I think we need to get a little bit better at attracting and keeping presidents. And I think it was stated at the Community meeting, that perhaps it is not the procedure, but the decisions that we make in that regard. That we need to make sure that the people we choose are a good fit for us and we are a good fit for them. And it is obvious that we have failed in that. I expect the current president – Steven Sullivan to follow the priorities that have been assigned to him by the Board, which are the admissions, the development and the organization of the institution.
We are operating in a very fast-changing environment. When we were founded as an institution, we didn’t need to advertise or to do any marketing, development or to fight for students. It was enough to say that this is an American university in a post-communist Bulgaria. 25 years later this has changed in all fronts. All of that is now something that we have to do, which before that was granted. Working to market ourselves better, to recruit better, to attract funding and to keep up the academic standards.“ Emilia Zankina, Provost and Associate Professor, Department of Political Science and European Studies
“Of course, surprise – since it all happened so suddenly. And hope that the changing of the guard – following the initial confusion – will help shore up morale and confidence within AUBG.
Unfortunately, there was an apparent mismatch between [Kulinski’s] qualifications and attitudes and AUBG’s needs. That was the case with the previous president, Kevin Aspegren, too.
[The fast-changing leadership] is significant turnover, given the fact that the average term of university presidents in the US is over 8 years. Such turnover can partly be explained by the fact that AUBG offers a less familiar, more challenging work environment than a typical US university or college.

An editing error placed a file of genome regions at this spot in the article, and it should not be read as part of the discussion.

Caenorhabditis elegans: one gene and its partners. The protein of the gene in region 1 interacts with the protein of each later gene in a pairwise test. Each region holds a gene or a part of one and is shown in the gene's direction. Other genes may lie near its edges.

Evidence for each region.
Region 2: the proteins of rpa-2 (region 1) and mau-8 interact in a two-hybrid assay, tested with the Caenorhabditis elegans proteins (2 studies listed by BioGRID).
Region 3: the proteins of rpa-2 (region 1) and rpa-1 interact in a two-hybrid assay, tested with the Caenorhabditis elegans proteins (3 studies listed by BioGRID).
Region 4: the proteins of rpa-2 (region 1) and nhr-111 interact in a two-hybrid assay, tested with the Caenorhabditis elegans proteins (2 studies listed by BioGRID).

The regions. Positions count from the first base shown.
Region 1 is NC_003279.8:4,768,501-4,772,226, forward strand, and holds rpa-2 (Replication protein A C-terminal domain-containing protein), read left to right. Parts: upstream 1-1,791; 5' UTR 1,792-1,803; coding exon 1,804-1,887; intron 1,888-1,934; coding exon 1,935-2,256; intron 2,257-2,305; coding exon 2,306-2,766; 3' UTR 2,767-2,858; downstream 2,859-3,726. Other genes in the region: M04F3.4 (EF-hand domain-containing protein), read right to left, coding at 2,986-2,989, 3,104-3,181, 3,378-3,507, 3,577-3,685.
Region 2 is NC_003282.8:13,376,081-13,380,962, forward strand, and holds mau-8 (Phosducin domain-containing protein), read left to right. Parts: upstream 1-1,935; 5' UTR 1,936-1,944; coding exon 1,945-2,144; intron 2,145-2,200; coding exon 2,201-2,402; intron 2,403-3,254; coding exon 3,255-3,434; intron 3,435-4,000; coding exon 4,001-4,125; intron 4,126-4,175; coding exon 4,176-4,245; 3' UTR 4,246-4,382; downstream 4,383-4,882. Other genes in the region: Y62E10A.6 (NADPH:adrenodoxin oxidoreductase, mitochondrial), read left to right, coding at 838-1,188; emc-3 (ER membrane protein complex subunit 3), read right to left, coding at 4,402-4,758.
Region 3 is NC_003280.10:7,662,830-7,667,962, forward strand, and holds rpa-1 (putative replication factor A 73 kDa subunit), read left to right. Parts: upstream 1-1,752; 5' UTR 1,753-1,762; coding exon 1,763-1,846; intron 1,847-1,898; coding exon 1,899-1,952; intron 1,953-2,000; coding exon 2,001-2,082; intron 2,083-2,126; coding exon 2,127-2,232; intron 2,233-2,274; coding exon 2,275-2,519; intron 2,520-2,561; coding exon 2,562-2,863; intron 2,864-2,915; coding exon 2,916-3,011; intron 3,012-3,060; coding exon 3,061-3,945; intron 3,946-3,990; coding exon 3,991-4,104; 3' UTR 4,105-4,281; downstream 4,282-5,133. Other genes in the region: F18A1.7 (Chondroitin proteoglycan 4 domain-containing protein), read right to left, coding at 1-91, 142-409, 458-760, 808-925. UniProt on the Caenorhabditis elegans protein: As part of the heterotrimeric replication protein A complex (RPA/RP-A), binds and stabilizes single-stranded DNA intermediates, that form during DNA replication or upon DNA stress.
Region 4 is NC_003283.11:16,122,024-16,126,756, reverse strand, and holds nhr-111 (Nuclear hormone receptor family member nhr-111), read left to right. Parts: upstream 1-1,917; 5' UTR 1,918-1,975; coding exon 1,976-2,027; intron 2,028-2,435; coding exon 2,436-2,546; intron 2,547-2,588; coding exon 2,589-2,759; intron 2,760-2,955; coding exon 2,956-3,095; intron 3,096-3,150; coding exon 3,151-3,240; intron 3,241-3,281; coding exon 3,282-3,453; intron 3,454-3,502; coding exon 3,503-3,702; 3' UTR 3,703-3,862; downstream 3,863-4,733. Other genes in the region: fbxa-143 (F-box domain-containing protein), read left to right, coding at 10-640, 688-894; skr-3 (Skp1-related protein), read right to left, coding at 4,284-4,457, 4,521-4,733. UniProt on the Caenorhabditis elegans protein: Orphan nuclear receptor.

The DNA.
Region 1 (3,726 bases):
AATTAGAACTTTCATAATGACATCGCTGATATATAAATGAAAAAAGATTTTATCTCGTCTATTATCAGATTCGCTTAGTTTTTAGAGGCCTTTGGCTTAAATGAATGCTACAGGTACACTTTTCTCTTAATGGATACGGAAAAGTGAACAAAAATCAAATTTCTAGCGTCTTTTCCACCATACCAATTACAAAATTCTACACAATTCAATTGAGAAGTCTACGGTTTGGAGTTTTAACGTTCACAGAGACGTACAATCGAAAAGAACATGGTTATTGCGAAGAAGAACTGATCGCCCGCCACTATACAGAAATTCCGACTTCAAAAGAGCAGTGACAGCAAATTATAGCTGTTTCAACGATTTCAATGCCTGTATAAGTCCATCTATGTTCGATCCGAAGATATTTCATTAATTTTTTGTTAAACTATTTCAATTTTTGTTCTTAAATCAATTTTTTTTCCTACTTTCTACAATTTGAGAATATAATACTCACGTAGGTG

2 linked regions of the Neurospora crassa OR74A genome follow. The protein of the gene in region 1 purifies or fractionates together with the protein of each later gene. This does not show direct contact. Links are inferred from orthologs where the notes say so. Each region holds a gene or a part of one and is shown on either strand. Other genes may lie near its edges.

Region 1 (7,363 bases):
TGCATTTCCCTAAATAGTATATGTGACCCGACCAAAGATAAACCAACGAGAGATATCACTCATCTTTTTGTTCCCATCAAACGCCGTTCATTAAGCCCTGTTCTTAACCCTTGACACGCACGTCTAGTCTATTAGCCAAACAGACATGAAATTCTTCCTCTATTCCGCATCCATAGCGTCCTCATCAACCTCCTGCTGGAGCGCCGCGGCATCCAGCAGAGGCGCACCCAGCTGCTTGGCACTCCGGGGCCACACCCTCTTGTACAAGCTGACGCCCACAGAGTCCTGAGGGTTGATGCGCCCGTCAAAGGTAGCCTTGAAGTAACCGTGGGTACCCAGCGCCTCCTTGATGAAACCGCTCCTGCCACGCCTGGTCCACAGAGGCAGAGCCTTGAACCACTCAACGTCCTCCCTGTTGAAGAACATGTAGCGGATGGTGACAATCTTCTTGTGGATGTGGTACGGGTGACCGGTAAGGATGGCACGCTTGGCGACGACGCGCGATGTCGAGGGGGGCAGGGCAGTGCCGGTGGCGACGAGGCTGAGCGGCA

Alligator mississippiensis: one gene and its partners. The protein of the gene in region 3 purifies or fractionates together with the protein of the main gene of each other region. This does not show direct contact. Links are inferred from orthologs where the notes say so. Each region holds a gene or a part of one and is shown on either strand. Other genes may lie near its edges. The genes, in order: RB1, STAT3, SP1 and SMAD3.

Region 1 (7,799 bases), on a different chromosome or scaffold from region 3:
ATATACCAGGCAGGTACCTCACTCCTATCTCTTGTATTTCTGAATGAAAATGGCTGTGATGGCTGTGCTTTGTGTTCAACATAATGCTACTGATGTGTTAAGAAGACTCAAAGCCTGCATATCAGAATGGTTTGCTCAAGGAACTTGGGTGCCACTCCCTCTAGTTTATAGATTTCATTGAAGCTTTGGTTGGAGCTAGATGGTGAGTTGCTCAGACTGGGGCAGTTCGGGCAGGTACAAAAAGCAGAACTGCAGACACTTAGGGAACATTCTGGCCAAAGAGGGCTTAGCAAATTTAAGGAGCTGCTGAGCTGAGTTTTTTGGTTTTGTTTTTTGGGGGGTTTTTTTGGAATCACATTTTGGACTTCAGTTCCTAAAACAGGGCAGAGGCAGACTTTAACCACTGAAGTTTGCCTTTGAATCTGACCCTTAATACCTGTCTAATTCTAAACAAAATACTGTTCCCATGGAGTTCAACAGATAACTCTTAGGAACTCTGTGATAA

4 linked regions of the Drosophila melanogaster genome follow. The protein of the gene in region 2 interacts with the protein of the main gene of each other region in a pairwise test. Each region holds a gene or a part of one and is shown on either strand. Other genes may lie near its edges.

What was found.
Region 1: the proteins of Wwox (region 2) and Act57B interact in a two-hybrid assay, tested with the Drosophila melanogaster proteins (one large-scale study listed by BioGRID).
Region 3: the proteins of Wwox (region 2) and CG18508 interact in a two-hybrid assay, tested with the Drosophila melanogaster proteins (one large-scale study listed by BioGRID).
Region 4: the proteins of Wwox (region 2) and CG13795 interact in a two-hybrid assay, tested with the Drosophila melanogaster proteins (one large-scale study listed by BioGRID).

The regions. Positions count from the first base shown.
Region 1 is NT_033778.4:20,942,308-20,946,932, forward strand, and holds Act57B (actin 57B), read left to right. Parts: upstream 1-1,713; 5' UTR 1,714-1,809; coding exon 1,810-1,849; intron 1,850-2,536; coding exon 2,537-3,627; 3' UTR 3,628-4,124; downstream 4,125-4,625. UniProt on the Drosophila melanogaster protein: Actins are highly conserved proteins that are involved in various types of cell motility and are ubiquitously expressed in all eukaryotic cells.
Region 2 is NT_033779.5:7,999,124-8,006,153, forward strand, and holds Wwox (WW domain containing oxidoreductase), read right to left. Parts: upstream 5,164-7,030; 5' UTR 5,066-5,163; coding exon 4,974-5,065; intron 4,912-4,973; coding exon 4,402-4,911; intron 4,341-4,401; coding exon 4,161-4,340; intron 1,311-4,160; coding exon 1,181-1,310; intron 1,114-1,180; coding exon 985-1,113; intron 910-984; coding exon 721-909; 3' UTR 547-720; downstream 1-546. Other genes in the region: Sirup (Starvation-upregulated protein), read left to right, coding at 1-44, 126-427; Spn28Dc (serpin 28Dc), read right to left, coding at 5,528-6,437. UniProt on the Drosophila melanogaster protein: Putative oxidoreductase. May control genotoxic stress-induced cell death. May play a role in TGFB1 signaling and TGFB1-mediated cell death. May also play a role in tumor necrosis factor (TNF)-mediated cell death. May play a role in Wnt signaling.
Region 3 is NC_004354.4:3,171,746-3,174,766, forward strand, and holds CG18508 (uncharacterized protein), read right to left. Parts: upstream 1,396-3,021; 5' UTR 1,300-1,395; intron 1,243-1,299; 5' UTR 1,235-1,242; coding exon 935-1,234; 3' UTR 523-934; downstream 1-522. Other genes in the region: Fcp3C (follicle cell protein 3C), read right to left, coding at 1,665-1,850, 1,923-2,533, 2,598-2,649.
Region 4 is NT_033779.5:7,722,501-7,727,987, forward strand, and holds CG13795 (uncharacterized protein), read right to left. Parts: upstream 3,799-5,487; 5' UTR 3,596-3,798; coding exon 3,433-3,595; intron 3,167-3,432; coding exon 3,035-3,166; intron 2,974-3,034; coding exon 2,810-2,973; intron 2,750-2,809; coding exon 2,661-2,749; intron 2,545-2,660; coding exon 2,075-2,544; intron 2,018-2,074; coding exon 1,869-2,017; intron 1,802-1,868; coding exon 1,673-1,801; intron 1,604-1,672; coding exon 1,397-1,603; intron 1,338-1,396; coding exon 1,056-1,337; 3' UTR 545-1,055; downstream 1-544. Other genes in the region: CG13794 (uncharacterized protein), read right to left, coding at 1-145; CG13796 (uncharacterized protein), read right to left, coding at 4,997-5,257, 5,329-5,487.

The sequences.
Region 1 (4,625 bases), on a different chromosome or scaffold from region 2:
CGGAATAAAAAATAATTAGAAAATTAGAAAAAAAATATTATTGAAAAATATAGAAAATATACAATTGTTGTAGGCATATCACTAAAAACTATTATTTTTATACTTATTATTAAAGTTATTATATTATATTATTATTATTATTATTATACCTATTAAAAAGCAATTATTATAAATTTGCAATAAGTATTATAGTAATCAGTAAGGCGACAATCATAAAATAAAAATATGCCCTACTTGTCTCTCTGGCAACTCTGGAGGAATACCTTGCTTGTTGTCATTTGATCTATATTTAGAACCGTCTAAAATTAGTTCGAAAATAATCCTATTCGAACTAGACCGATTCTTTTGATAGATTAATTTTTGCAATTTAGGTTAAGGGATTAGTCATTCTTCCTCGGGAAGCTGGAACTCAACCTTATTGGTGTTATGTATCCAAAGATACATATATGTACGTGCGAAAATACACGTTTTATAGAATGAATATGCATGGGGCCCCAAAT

I hope the board will do a better job communicating its longer-term plans for the future. The university’s leadership needs to find more effective ways to involve a critical mass of faculty, staff, and students in working together to make the university a more attractive place for prospective students. In my view, improving the experience of first-year students (by increasing the variety of courses – and the number of electives – they can take) can be a more important step in this direction than catchy PR.” Ivelin Sardamov, Associate Professor, Department of Political Science and European Studies
“It was a little bit of surprise when it happened, but it wasn’t a surprise that it happened. I think most of the faculty knew it was coming, but most of us were expecting it would probably be in May.
I think Kulinski’s term was notable for its tension, there was a lot of unnecessary stress, especially on the faculty and staff. Actually more so on the staff, the staff really got ripped badly. A lot of individual staff members got treated very poorly unnecessary, because they were good staff people. I think there is a need for change, a lot of that change we’re in the middle of, because this started when Aspegren was still a president, or actually even before that, when Easton was president.
At most universities this size in America changing presidents is not that unusual. The part that is unusual is that five of the seven effectively were fired.
I like Steve Sullivan, I have interacted well with him as a fellow member of the Economics program, he was Dean when I was hired. I think he’s a very competent person, that’s a positive, but because he is acting president, I don’t expect a lot, because the job is to basically hold the place, ensure that there’s a president to advance the processes that need a president.